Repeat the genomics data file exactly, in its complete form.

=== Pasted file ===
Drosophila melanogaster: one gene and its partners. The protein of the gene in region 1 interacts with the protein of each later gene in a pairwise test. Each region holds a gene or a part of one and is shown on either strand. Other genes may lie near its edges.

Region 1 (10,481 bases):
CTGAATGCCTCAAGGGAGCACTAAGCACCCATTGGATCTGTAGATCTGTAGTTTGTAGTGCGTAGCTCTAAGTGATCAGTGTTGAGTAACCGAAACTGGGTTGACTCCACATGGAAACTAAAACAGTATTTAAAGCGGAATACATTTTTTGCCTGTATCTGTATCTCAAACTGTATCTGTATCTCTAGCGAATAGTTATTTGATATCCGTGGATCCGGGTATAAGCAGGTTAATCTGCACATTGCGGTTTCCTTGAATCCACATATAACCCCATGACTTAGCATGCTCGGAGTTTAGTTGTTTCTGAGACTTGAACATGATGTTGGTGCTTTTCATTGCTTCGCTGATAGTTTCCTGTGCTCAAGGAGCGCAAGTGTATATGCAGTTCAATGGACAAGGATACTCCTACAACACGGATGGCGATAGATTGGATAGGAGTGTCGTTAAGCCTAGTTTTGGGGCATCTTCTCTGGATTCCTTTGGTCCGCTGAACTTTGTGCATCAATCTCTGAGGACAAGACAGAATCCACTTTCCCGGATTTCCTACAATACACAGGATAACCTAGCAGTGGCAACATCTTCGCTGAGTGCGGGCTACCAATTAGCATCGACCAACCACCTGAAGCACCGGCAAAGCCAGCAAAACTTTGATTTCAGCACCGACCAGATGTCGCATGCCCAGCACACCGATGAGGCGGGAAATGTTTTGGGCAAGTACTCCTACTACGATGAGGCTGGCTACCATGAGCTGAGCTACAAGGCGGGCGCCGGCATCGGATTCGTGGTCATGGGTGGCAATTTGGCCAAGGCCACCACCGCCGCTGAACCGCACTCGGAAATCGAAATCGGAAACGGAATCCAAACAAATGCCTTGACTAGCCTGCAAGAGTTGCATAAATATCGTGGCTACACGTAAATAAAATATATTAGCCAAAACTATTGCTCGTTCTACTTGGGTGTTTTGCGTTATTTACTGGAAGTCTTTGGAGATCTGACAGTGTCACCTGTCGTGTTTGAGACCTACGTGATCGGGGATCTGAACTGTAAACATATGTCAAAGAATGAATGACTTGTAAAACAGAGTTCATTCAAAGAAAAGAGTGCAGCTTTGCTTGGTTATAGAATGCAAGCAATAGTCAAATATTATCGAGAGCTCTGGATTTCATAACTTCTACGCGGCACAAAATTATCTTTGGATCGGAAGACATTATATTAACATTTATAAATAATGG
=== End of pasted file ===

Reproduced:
Drosophila melanogaster: one gene and its partners. The protein of the gene in region 1 interacts with the protein of each later gene in a pairwise test. Each region holds a gene or a part of one and is shown on either strand. Other genes may lie near its edges.

Region 1 (10,481 bases):
CTGAATGCCTCAAGGGAGCACTAAGCACCCATTGGATCTGTAGATCTGTAGTTTGTAGTGCGTAGCTCTAAGTGATCAGTGTTGAGTAACCGAAACTGGGTTGACTCCACATGGAAACTAAAACAGTATTTAAAGCGGAATACATTTTTTGCCTGTATCTGTATCTCAAACTGTATCTGTATCTCTAGCGAATAGTTATTTGATATCCGTGGATCCGGGTATAAGCAGGTTAATCTGCACATTGCGGTTTCCTTGAATCCACATATAACCCCATGACTTAGCATGCTCGGAGTTTAGTTGTTTCTGAGACTTGAACATGATGTTGGTGCTTTTCATTGCTTCGCTGATAGTTTCCTGTGCTCAAGGAGCGCAAGTGTATATGCAGTTCAATGGACAAGGATACTCCTACAACACGGATGGCGATAGATTGGATAGGAGTGTCGTTAAGCCTAGTTTTGGGGCATCTTCTCTGGATTCCTTTGGTCCGCTGAACTTTGTGCATCAATCTCTGAGGACAAGACAGAATCCACTTTCCCGGATTTCCTACAATACACAGGATAACCTAGCAGTGGCAACATCTTCGCTGAGTGCGGGCTACCAATTAGCATCGACCAACCACCTGAAGCACCGGCAAAGCCAGCAAAACTTTGATTTCAGCACCGACCAGATGTCGCATGCCCAGCACACCGATGAGGCGGGAAATGTTTTGGGCAAGTACTCCTACTACGATGAGGCTGGCTACCATGAGCTGAGCTACAAGGCGGGCGCCGGCATCGGATTCGTGGTCATGGGTGGCAATTTGGCCAAGGCCACCACCGCCGCTGAACCGCACTCGGAAATCGAAATCGGAAACGGAATCCAAACAAATGCCTTGACTAGCCTGCAAGAGTTGCATAAATATCGTGGCTACACGTAAATAAAATATATTAGCCAAAACTATTGCTCGTTCTACTTGGGTGTTTTGCGTTATTTACTGGAAGTCTTTGGAGATCTGACAGTGTCACCTGTCGTGTTTGAGACCTACGTGATCGGGGATCTGAACTGTAAACATATGTCAAAGAATGAATGACTTGTAAAACAGAGTTCATTCAAAGAAAAGAGTGCAGCTTTGCTTGGTTATAGAATGCAAGCAATAGTCAAATATTATCGAGAGCTCTGGATTTCATAACTTCTACGCGGCACAAAATTATCTTTGGATCGGAAGACATTATATTAACATTTATAAATAATGG